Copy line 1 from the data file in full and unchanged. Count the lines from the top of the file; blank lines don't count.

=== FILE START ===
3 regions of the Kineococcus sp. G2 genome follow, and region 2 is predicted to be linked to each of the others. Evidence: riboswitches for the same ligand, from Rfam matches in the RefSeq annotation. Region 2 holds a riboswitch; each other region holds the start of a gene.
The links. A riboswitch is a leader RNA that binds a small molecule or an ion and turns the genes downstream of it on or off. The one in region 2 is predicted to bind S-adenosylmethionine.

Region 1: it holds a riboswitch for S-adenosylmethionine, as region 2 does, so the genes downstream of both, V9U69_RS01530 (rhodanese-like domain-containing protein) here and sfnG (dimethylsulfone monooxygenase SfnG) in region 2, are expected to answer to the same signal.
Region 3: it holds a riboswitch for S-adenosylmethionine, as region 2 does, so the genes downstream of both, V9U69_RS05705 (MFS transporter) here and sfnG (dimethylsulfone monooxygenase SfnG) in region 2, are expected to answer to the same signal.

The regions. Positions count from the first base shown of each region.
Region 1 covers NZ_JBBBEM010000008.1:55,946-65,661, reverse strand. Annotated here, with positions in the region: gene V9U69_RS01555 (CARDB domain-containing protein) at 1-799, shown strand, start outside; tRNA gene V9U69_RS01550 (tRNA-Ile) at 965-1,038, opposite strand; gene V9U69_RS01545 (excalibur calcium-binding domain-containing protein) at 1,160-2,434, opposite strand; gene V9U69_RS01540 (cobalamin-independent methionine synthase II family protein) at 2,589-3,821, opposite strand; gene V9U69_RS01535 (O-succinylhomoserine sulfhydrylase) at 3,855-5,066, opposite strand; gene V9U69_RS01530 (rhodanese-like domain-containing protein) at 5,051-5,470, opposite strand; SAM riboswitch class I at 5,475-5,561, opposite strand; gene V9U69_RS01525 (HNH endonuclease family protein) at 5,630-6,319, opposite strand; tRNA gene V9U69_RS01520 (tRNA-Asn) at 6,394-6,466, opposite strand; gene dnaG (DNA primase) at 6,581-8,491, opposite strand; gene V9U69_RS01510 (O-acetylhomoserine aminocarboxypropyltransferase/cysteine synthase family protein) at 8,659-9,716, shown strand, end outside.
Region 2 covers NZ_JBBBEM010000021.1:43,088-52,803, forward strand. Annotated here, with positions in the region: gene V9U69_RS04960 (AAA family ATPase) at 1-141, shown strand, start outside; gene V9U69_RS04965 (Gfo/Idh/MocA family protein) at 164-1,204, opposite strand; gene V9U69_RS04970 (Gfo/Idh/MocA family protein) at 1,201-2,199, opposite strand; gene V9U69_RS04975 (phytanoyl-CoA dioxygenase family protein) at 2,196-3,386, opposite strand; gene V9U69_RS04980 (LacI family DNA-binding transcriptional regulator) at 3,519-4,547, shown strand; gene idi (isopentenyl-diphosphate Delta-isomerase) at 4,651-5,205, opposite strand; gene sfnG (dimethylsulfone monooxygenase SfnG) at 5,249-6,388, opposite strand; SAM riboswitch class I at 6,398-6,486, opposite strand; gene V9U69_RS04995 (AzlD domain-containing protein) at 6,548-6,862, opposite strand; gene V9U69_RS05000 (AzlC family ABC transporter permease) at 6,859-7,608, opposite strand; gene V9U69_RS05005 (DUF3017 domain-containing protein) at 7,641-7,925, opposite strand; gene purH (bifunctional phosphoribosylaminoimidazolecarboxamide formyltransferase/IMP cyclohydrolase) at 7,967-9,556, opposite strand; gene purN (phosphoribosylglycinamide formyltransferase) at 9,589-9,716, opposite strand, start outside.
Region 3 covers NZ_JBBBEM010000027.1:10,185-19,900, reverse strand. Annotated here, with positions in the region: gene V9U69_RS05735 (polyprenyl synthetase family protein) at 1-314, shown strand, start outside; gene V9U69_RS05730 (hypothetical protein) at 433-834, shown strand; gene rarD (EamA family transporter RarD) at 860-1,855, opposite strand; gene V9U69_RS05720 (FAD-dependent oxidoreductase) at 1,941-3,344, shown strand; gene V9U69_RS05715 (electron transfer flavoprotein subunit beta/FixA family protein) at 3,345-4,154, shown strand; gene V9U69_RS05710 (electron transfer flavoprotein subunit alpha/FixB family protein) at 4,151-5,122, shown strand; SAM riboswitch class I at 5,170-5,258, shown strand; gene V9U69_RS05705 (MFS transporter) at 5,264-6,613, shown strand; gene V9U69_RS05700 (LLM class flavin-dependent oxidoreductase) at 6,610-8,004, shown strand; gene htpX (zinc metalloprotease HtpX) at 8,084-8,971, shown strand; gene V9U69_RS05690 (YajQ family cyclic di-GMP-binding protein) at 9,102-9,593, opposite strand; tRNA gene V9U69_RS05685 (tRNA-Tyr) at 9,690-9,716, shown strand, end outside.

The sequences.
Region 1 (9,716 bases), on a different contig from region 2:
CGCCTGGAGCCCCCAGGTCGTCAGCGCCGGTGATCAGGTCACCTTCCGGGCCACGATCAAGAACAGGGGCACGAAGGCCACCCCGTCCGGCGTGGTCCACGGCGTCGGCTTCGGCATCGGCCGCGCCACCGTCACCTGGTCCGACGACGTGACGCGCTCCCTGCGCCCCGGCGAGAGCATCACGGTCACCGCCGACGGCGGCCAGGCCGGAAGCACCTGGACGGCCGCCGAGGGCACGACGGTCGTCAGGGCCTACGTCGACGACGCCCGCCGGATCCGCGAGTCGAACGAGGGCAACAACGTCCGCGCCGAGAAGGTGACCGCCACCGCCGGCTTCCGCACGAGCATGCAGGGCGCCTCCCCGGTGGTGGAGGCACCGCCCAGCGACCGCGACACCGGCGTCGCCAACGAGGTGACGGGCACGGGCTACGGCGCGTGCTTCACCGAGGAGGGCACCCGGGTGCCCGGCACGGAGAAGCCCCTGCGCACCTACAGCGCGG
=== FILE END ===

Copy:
3 regions of the Kineococcus sp. G2 genome follow, and region 2 is predicted to be linked to each of the others. Evidence: riboswitches for the same ligand, from Rfam matches in the RefSeq annotation. Region 2 holds a riboswitch; each other region holds the start of a gene.